The biggest Mexican industrialist whose name has yet to surface—el jefe de jefes—is the man who saved the New York Times from bankruptcy a decade ago.

        In speculation about the true identity of the ‘Padrino’ behind Mexico’s biggest industry — drug trafficking — Mexican oligarch Carlos Slim has always been the odds-on favorite, as the Sulzberger family must have known when they accepted him into the family.

        While Mr. Slim was expressing his touching commitment to a free press with a $250,000,000 investment in the New York Times during the global financial crisis in 2008, one person did speak up.

        Antonio Maria Costa, head of the United Nations’ watchdog Office on Drugs and Crime was impolitic enough to blurt out the truth about a sea change in global climate far more inconvenient than rising sea levels

        In the midst of the current world financial crisis, drug money is, in many instances, currently the only liquid investment capital,” Maria Costa told Reuters.

        “Money made in the illicit drug trade is being used to keep banks afloat in the global financial crisis.”

        “The drug trade at this time could be the world’s only growth industry.”

        These are points seldom made in polite society in the West.

        Carlos Slim’s investment in the N.Y. Times illustrates the fact that—apparently—not all drug money is bad.

        The Slim Reaper

        Oddly, Carlos Slim has multiple links to one of the best-known incidents in El Chapo’s drug trafficking career.

        On September 24th 2007 an American-registered Gulfstream II business jet (N987SA) out of St. Petersburg Florida crash-landed in the jungles of Mexico’s Yucatan outside of Merida, the state capital in the middle of the night.

        When it was found the next morning, the plane’s torn fuselage had spilled luggage across several acres packed with more than four tons of cocaine, as well as an unspecified amount of heroin.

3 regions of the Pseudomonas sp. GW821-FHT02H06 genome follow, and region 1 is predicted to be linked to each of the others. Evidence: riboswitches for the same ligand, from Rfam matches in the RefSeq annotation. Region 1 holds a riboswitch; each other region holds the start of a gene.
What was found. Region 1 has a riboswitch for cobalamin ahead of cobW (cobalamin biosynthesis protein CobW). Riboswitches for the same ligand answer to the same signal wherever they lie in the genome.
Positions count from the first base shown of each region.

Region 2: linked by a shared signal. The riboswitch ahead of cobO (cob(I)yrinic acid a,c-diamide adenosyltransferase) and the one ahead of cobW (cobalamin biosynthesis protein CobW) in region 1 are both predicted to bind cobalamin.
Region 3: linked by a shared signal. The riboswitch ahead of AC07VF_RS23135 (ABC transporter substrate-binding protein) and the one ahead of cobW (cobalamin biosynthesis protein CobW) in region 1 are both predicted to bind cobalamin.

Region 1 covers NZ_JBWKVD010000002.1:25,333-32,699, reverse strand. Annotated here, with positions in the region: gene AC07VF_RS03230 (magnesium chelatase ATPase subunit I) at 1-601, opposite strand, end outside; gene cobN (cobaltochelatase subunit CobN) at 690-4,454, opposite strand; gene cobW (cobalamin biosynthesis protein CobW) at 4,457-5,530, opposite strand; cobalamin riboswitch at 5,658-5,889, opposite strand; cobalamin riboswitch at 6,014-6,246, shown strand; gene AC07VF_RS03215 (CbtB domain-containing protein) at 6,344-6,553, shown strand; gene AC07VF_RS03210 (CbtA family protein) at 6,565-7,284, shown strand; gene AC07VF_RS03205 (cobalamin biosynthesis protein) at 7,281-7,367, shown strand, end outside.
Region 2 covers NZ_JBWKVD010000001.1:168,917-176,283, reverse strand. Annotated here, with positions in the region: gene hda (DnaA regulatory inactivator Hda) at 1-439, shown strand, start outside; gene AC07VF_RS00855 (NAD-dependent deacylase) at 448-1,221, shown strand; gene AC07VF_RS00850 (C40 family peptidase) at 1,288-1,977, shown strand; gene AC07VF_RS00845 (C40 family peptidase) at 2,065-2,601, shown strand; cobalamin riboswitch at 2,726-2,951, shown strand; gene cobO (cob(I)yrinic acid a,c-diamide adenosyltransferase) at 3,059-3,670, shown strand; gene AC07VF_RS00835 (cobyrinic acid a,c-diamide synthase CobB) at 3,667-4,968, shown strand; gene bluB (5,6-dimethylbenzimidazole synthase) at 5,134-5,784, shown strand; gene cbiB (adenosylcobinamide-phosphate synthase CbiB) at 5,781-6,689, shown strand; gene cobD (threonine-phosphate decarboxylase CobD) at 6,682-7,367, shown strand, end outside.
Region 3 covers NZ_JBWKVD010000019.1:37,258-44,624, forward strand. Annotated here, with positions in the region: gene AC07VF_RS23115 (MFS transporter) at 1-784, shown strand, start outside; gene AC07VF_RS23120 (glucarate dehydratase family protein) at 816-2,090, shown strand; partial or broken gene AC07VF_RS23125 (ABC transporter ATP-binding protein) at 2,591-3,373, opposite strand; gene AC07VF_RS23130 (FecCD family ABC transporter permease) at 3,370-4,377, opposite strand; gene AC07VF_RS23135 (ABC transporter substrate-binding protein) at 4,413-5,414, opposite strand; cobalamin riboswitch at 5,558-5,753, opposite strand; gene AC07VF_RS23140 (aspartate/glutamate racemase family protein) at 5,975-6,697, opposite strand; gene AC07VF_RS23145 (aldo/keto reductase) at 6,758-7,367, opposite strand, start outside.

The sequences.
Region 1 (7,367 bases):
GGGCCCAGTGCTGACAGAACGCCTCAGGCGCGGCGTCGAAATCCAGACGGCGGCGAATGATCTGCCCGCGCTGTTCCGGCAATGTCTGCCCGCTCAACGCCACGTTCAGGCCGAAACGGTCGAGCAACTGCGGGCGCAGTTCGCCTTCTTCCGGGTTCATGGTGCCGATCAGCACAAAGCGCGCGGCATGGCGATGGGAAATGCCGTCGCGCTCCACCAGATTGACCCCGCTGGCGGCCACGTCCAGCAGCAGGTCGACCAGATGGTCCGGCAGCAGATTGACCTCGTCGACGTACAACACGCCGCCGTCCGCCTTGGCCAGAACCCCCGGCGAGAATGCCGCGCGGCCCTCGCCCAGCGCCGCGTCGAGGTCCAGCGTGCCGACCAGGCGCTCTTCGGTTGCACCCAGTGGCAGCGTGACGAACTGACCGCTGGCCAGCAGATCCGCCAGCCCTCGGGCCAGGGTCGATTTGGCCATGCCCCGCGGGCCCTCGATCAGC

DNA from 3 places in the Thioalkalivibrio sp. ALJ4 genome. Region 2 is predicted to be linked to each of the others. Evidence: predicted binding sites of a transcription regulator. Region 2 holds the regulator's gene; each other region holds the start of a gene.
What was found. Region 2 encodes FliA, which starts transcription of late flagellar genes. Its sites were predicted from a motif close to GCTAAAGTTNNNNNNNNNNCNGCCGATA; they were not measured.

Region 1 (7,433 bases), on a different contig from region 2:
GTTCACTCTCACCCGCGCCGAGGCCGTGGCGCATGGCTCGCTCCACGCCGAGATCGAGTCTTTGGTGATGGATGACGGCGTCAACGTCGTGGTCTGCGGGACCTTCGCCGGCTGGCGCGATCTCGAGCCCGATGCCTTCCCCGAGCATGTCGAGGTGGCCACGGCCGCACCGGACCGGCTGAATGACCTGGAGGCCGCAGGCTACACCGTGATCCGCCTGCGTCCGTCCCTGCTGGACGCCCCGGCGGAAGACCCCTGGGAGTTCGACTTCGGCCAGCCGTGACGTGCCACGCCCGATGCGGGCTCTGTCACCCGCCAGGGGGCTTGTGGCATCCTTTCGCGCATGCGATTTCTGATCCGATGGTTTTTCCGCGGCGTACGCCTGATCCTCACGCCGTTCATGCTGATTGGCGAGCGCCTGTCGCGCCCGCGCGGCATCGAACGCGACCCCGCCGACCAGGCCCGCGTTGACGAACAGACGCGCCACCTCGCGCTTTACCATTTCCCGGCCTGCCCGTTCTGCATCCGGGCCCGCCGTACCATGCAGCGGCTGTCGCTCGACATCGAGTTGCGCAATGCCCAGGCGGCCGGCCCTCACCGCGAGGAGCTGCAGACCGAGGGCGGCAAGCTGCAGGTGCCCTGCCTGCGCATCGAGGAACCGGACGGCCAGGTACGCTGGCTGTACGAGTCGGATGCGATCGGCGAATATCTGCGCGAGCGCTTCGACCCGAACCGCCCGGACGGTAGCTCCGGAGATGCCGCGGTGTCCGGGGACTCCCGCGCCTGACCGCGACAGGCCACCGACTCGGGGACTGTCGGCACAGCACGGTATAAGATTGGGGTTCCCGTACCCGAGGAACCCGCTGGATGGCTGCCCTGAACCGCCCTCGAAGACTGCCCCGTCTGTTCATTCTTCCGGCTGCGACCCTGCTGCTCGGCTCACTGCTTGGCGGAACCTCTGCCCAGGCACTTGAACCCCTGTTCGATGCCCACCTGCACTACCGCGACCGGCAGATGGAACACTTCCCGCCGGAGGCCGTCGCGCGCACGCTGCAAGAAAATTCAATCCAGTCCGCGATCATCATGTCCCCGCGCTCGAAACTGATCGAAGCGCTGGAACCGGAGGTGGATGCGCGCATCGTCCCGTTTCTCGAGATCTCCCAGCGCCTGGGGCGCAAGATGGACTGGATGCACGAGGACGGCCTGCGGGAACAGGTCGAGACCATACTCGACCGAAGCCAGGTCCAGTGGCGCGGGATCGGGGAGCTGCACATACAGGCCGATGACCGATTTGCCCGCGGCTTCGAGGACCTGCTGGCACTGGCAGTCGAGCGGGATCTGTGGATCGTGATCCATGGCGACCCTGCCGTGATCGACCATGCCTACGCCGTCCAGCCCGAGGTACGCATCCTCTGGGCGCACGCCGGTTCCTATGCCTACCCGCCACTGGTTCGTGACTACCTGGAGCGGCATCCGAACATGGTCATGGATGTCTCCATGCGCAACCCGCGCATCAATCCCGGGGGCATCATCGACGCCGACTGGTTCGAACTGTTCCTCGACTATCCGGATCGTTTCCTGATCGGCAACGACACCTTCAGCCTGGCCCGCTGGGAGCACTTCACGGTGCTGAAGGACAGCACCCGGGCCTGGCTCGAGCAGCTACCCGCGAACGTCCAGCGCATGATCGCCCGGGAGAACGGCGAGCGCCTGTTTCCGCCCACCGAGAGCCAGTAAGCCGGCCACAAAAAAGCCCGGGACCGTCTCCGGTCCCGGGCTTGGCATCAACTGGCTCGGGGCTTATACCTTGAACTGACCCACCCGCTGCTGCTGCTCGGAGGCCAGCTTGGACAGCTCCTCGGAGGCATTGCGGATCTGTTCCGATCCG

Authorities immediately arrested everyone in the vicinity, then unloaded the cocaine from the wreckage.

        That the Gulfstream II that crashed would turn out to have an exotic and colorful curriculum vitae almost went without saying.

        It had flown for a for-real Russian Mobster in New York; it had flown for a major George W. Bush financial backer who was also a member of Skull & Bones; and it had recently been flying extraordinary renditions for the CIA.

        Before that it flew missions for the CIA and DEA’s Plan Columbia activities, which can be assumed to have been various.

        Just an incident in a long war

        The real Slim Shady

        Jose Luis Soladana’s Cancun International Airport was awash in corruption and intrigue, said investigators. The intrigue was being orchestrated by Fernando Chico Pardo, Carlos Slim’s long-time lieutenant former CFO and right-hand man for more than 16 years. (Pardo’s brother, Jaime Chico Pardo, was President of Slim’s major holding, Mexican telecommunications giant Telmex.)

        They were this close.

        Chico Pardo ostensibly left Slim’s employ—while retaining membership on the board of Slim’s holding company—to head up a hot prospect: Grupo Aeroporto del Sureste, S.A. de C.V., (ASUR), a publicly-traded Mexican corporation which exemplifies the “corporatization” that has revolutionized the Mexican drug trade.

        ASUR owns and operates several dozen airports, including nine airports in the southeastern corner of Mexico alone, where Pardo’s fiefdom included Cozumel, Merida, Oaxaca, Veracruz, and, most especially, Cancun International Airport, the country’s second busiest airport, which Mexican officials had been forced to concede is a key entry point for drug and human trafficking.

        More than 100 ASUR employees at Cancun International Airport were suspected of working with the “Cartel of the Southeast,” including the operations officer on duty in the private air terminal on the night of the Gulfstream incident, who at least two years after the crash was still being held in protective custody.

        Mexican newspapers accused ASUR of moving large quantities of cocaine through Cancun International Airport, and pointed a finger at the company for being responsible for the Gulfstream drug flight crashing in the Yucatan.

        https://www.madcowprod.com/2019/02/11/carlos-slim-the-ny-times-the-trial-of-el-chapo-guzman/